The most challenging part of this process was creating functional wheels and treads to attach to the the body. I went through many iterations of the wheels to achieve a functional and aesthetically pleasing design. Overall, each wheel was composed of six different parts designed to fit together and allow for rotational movement of the two bottom wheels about one axis. The parts were specially designed to fit within the constraints of a 5″ x 5″ 3D printer, which was the accessible tool at the time of building. The wheels were held together using custom designed tread pieces that link together using dowels and were compatible with the curvature of the back wheel.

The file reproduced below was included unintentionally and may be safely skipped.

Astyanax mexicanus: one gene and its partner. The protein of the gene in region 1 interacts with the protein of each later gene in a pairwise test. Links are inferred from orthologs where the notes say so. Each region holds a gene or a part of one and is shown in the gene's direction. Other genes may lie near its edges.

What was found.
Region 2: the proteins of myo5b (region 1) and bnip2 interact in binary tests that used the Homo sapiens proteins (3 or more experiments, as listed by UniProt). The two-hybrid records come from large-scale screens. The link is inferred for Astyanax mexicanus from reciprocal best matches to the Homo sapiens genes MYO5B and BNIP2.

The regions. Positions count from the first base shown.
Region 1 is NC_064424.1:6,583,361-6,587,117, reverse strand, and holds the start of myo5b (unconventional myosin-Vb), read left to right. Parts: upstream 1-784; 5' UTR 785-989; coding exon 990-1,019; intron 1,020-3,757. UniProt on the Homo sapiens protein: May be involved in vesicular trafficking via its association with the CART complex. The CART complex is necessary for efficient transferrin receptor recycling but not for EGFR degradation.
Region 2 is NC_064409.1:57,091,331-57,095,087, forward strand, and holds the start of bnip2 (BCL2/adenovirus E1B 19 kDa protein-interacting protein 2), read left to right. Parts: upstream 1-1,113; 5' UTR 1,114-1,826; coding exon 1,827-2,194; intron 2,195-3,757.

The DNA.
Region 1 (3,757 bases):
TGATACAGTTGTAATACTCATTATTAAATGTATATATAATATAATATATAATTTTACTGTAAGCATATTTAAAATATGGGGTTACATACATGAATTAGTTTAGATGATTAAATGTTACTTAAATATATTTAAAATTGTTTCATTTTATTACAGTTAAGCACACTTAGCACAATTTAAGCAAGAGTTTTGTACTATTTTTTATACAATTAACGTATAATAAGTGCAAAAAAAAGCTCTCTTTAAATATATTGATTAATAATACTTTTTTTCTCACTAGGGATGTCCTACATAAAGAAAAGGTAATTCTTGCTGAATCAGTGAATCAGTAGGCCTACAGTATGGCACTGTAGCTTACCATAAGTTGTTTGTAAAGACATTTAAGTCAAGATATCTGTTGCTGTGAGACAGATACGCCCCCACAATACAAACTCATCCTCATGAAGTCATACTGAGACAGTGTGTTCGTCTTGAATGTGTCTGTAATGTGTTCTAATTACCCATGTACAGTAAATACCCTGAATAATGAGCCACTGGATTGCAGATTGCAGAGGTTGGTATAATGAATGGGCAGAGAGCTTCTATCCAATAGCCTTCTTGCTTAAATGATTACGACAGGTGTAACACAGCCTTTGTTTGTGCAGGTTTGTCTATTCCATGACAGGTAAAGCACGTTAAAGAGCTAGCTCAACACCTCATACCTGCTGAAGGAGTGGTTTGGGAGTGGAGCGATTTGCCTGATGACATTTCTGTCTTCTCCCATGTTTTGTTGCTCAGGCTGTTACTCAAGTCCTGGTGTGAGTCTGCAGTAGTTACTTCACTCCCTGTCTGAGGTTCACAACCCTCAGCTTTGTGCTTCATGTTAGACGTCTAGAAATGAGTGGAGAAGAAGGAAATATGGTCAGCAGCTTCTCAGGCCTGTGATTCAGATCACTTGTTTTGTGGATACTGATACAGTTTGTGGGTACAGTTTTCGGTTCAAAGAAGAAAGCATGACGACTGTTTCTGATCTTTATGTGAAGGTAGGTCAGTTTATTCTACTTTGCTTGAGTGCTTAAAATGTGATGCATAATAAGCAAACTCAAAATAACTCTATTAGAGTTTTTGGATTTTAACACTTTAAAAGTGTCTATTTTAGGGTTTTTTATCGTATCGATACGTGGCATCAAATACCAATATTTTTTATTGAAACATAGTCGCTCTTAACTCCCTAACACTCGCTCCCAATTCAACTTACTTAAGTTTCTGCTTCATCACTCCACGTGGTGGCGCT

After 3D modeling was complete, I began to produce the parts. The majority of the parts were 3D printed including the arms, head, and the entirety of the wheels. The body, however, was CNC milled out of MDF. As mentioned before, each part was designed with the constraint of fitting within a 5″ x 5″ x 5″ volume due to the capabilities of our home 3D printer.
The other piece of machinery primarily used in the manufacturing process was a CNC milling machine. Due to COVID-19 conditions, however, most maker labs in the area were closed to the public, so I took the opportunity to build a DIY CNC machine at home using pipe and more 3D printed parts. The CNC was completed by following a tutorial from v1engineering.com/lowrider-cnc/. The sketches of each side of the box were exported from fusion 360 as a DXF file and cut on the CNC mill using a Dremel tool as the head. The 3D printed parts were exported individually as STL files and sent to the 3D printer. Each side of the box took approximately 3 hours to cut out and engrave while the 3D printed parts ranged from 3 to 48 hours to complete.